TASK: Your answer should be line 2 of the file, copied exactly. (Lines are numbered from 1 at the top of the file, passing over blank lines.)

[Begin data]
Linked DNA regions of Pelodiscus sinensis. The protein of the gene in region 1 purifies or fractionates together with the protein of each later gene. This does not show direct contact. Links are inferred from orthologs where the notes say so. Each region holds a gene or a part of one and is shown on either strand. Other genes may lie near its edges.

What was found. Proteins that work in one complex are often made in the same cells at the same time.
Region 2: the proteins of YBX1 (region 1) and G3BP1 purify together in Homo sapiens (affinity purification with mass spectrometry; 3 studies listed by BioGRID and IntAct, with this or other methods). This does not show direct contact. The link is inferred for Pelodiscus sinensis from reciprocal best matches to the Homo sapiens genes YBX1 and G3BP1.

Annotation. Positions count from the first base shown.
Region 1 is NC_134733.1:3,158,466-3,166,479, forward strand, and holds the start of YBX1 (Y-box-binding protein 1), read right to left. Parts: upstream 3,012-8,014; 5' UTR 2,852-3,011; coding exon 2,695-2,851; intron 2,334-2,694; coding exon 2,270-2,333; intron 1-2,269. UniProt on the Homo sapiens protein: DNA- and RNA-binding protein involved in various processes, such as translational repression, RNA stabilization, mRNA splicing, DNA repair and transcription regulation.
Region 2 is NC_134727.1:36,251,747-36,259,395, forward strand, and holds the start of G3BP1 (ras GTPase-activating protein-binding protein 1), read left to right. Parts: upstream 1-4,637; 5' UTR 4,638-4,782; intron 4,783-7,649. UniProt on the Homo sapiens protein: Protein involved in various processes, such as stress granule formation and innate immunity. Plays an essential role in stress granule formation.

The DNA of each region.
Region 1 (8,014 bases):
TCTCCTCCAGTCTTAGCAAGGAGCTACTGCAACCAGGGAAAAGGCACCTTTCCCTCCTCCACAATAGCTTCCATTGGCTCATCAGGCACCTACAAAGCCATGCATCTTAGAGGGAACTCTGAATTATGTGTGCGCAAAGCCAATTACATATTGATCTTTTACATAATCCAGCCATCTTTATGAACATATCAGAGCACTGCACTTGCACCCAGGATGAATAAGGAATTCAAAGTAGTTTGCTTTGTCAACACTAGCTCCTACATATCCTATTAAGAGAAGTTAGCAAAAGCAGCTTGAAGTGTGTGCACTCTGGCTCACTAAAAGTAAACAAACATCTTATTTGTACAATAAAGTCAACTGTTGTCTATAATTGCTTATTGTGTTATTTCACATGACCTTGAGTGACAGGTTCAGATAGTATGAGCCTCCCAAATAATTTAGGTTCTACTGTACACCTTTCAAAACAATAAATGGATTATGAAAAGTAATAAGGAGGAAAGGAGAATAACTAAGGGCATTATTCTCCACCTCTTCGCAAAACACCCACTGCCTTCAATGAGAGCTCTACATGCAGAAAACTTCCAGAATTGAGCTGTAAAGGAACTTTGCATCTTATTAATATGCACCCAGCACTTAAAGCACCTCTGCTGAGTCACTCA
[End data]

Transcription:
What was found. Proteins that work in one complex are often made in the same cells at the same time.